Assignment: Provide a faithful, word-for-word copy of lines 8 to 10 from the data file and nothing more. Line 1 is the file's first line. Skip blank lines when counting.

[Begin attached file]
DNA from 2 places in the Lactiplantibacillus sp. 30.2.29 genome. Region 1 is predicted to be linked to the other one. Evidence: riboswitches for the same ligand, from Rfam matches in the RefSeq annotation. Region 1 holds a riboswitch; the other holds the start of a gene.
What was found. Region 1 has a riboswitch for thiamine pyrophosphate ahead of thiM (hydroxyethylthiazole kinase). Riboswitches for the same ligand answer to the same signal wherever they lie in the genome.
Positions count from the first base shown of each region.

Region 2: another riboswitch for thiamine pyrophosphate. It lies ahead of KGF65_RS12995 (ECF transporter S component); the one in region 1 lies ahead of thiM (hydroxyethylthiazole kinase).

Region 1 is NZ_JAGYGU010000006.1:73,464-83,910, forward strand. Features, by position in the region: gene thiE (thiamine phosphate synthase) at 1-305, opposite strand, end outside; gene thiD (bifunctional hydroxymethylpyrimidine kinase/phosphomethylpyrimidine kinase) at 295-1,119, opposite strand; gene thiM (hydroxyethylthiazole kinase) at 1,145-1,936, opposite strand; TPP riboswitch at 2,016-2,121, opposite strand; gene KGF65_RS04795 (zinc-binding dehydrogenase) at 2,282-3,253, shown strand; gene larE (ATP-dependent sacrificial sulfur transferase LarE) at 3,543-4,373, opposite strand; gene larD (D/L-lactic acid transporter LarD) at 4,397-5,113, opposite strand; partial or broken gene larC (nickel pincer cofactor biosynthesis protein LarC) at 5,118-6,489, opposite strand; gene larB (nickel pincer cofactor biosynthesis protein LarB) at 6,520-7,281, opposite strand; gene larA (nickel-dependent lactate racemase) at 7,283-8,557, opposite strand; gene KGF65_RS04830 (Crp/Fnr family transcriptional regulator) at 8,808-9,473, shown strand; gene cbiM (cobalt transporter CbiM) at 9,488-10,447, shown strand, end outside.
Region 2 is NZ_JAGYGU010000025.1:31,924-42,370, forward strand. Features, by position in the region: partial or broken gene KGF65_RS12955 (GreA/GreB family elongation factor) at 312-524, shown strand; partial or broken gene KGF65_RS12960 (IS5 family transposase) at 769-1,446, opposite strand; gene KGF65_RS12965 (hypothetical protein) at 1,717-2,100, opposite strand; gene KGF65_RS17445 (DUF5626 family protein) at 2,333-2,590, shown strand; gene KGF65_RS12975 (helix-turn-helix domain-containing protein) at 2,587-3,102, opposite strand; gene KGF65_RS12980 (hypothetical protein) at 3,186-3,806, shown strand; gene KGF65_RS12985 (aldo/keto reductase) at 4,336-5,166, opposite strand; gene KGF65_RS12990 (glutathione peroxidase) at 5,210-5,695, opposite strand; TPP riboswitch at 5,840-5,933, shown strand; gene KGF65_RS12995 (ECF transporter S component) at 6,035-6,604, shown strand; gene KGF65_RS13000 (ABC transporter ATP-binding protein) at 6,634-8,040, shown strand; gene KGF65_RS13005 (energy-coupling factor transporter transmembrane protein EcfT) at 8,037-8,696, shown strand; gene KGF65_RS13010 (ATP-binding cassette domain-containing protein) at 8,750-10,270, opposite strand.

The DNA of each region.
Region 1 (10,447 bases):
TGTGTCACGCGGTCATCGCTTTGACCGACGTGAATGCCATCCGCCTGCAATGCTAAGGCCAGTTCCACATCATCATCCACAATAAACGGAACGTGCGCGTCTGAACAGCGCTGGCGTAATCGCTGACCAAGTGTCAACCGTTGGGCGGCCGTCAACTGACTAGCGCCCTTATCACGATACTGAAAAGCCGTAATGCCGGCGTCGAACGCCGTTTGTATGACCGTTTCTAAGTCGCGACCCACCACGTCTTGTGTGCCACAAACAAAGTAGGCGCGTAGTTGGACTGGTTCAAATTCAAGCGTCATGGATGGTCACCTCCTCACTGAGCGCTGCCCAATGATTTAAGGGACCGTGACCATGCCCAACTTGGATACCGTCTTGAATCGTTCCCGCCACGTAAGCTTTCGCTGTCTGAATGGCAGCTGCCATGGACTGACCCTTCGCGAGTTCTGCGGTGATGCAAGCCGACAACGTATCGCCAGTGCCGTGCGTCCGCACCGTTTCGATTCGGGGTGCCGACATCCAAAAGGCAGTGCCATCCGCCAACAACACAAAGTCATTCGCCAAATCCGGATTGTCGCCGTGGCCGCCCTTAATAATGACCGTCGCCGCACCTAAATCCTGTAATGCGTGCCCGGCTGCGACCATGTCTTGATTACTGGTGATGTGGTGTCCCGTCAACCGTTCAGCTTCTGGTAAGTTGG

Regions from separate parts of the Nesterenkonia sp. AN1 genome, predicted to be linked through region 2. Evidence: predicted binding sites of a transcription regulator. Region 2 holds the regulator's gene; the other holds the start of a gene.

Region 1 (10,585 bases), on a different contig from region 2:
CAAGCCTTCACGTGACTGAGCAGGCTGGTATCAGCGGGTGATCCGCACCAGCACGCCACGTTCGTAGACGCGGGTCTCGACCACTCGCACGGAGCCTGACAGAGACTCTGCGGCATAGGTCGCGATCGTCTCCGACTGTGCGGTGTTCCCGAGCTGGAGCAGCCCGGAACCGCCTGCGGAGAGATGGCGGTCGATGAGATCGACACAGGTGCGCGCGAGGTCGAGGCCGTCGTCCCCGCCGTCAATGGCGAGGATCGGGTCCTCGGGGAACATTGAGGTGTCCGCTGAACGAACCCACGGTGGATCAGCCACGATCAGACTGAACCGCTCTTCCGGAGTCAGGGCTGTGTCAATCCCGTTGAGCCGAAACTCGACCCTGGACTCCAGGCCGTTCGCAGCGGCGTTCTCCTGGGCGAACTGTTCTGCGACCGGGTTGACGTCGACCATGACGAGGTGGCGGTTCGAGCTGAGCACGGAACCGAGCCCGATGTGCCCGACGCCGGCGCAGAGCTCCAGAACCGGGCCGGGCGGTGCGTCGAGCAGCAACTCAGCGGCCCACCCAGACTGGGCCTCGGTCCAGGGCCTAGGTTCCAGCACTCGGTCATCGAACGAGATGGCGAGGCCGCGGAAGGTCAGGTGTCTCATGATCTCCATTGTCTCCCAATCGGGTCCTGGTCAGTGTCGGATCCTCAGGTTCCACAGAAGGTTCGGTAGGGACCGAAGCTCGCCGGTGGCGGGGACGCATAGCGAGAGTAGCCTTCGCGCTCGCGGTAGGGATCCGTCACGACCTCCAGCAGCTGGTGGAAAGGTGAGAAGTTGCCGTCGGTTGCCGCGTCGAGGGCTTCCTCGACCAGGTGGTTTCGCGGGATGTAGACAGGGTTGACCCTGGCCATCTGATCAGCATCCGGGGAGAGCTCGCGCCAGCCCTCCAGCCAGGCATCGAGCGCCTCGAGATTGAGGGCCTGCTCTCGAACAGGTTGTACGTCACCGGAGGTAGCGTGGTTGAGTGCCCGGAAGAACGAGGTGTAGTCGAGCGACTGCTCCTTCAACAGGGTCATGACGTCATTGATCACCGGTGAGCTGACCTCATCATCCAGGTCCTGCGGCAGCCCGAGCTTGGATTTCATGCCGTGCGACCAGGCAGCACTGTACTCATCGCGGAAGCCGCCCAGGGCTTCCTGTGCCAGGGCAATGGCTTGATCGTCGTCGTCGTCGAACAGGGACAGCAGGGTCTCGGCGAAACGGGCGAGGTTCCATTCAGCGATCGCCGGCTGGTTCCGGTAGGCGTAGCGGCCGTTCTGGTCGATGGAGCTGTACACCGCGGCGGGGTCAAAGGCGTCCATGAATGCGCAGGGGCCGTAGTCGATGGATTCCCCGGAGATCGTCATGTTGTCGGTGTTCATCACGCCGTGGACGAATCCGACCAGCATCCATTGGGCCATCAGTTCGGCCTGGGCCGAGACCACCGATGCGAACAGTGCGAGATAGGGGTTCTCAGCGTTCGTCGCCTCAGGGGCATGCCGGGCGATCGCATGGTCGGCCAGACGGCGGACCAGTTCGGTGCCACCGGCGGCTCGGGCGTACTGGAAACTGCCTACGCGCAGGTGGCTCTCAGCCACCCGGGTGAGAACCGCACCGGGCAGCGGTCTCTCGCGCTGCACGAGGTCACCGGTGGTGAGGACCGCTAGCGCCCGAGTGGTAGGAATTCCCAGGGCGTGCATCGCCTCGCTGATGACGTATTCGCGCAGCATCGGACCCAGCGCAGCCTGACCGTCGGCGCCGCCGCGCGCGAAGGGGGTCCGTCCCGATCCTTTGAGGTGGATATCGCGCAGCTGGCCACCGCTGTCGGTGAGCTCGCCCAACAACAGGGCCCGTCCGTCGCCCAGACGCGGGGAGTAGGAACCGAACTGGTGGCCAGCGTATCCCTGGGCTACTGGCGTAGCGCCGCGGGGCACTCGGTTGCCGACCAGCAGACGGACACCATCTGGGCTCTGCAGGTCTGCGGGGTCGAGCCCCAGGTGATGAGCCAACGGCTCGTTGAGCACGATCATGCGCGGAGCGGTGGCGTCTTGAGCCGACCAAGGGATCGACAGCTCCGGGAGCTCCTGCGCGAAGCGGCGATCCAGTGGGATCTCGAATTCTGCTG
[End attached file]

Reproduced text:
Region 1 (10,447 bases):
TGTGTCACGCGGTCATCGCTTTGACCGACGTGAATGCCATCCGCCTGCAATGCTAAGGCCAGTTCCACATCATCATCCACAATAAACGGAACGTGCGCGTCTGAACAGCGCTGGCGTAATCGCTGACCAAGTGTCAACCGTTGGGCGGCCGTCAACTGACTAGCGCCCTTATCACGATACTGAAAAGCCGTAATGCCGGCGTCGAACGCCGTTTGTATGACCGTTTCTAAGTCGCGACCCACCACGTCTTGTGTGCCACAAACAAAGTAGGCGCGTAGTTGGACTGGTTCAAATTCAAGCGTCATGGATGGTCACCTCCTCACTGAGCGCTGCCCAATGATTTAAGGGACCGTGACCATGCCCAACTTGGATACCGTCTTGAATCGTTCCCGCCACGTAAGCTTTCGCTGTCTGAATGGCAGCTGCCATGGACTGACCCTTCGCGAGTTCTGCGGTGATGCAAGCCGACAACGTATCGCCAGTGCCGTGCGTCCGCACCGTTTCGATTCGGGGTGCCGACATCCAAAAGGCAGTGCCATCCGCCAACAACACAAAGTCATTCGCCAAATCCGGATTGTCGCCGTGGCCGCCCTTAATAATGACCGTCGCCGCACCTAAATCCTGTAATGCGTGCCCGGCTGCGACCATGTCTTGATTACTGGTGATGTGGTGTCCCGTCAACCGTTCAGCTTCTGGTAAGTTGG

Regions from separate parts of the Nesterenkonia sp. AN1 genome, predicted to be linked through region 2. Evidence: predicted binding sites of a transcription regulator. Region 2 holds the regulator's gene; the other holds the start of a gene.